While most people are familiar with the works carried out at the The Peenemünde Army Research Center – the birthplace of modern rocketry and spaceflight – very few people are aware of other areas of technological research that had been in progress during that time. A very hushed bit of technological history is the part where the United States and the Soviet Union obtained a wealth of information and designs while pillaging after the fall of the Third Reich. Much of that technological information was incomplete as the scientists and engineers attempted to either hide or destroy it in order to keep it from the victors’ hands.
Because the U.S. required German know-how in order to further develop these technologies the government instituted the now well known Operation Paperclip in which more than 1,500 German scientists, engineers, and technicians were brought to the United States from Nazi Germany and other countries for employment in the aftermath of World War II. The celebrated rocket scientist, Wernher von Braun, was one alumni from this class. A number of researchers contend that the big UFO phenomenon in the late 1940s and particularly in the 1950s was the result of projects originating at a remote detachment of Edwards Air Force Base within the Nevada Test and Training Range officially referred to as Restricted Area 4808 North (R-4808N) – popularly known as ‘Area 51’ aka ‘Groom Lake’. It was here that U.S. and Operation Paperclip members worked on the research and development of the German technologies discovered post conflict – including ‘flying disc’ engineering designs. A few of the recognized aircraft developed at Groom Lake are the A-12 OXCART, SR-71 Blackbird, and the F-117A Nighthawk – aircraft so advanced that CIA documents acknowledge that they account for dozens of UFO sightings over the years.
One last point relevant to the following pictorial presentation is that while the incredible research and inventions of the great scientist Nikola Tesla were marginalized and ignored in the U.S. due to moneyed interests, the Germans were very much interested in his advanced and forward thinking works. Tesla was passionate about wireless communications and ‘free energy’ – while theoretical physicists obsessed over Newtonian science, Tesla took an electric field and plasma (aether) energy approach. German tech developers seemed to take this approach to heart. One of the most storied and controversial projects of the Third Reich – one that Adolf Hitler counted on until the end – was ‘the secret weapon’ known as ‘Die Glocke’ (‘The Bell’). Some skeptics say that this bizarre anti-gravity device never existed, but there is increasing evidence that it had indeed been at an advanced stage of development previous to the fall of the Third Reich. From the schematics it appears to be very much a Tesla inspired technology.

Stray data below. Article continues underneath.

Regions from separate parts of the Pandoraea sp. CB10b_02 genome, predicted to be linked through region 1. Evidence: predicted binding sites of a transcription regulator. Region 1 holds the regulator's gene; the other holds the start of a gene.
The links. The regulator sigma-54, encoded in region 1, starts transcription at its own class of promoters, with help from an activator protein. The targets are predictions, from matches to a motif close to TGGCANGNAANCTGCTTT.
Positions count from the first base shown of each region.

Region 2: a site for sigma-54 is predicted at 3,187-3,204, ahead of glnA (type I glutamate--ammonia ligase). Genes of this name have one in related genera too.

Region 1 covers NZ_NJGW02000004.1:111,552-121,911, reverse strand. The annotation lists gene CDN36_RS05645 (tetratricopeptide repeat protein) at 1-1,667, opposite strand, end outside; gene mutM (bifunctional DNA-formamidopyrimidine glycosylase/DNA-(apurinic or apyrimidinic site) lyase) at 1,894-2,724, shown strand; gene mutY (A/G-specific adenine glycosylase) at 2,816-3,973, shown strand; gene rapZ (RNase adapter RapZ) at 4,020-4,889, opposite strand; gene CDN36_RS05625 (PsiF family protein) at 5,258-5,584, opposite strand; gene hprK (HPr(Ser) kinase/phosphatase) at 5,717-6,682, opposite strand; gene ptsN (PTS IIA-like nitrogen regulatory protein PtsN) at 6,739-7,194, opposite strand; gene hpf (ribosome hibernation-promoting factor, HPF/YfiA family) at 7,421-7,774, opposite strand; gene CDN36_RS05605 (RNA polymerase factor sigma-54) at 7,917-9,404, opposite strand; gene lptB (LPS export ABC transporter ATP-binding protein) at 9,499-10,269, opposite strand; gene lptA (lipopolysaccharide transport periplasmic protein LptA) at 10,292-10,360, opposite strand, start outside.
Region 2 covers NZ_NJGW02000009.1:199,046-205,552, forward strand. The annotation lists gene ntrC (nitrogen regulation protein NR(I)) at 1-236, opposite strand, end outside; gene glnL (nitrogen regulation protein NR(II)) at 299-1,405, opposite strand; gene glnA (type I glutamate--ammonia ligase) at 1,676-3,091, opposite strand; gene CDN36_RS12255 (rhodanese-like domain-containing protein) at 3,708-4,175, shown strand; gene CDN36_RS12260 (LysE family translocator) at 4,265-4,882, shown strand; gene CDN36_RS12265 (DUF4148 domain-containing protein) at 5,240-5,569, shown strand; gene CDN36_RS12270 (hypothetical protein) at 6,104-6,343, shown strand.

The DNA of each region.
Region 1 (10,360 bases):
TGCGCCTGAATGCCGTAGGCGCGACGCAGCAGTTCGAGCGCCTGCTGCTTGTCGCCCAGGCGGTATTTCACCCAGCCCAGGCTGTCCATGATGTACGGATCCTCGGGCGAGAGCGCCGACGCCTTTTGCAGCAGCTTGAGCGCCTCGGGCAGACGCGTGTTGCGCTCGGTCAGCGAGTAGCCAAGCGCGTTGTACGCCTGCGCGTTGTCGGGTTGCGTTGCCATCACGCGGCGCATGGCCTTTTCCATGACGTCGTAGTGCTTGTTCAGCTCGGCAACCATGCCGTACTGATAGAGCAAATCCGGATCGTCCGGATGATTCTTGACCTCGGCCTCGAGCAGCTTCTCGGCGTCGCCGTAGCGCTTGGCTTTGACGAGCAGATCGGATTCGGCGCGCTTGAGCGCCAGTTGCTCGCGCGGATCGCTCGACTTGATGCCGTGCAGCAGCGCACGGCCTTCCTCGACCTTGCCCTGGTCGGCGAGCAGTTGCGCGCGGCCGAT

Now to the fun part of this post. In 1930, a company known as True Wagner Margarine produced the third of a series of books designed as a display for a collection of stickers made available separately. In this book is a section called Future Fantasy. No artist or author is credited. The illustrations are beautiful, the technology is actually quite brilliant and not so far fetched. The book is called, Echte Wagner Margarine Album Nr. 3″, Serien 12 und 13 (Genuine Wagner Margarine Album Nr. 3″, series 12 and 13). It was published by Elmshorn in Holstein, Germany. With what is now known about the developments in German technology during this period, one could imagine that a lot of the designs and ideas presented might have been considered a bit more seriously than ‘fantasy’.
The images above are via Retro-Futurismus – to see more click here.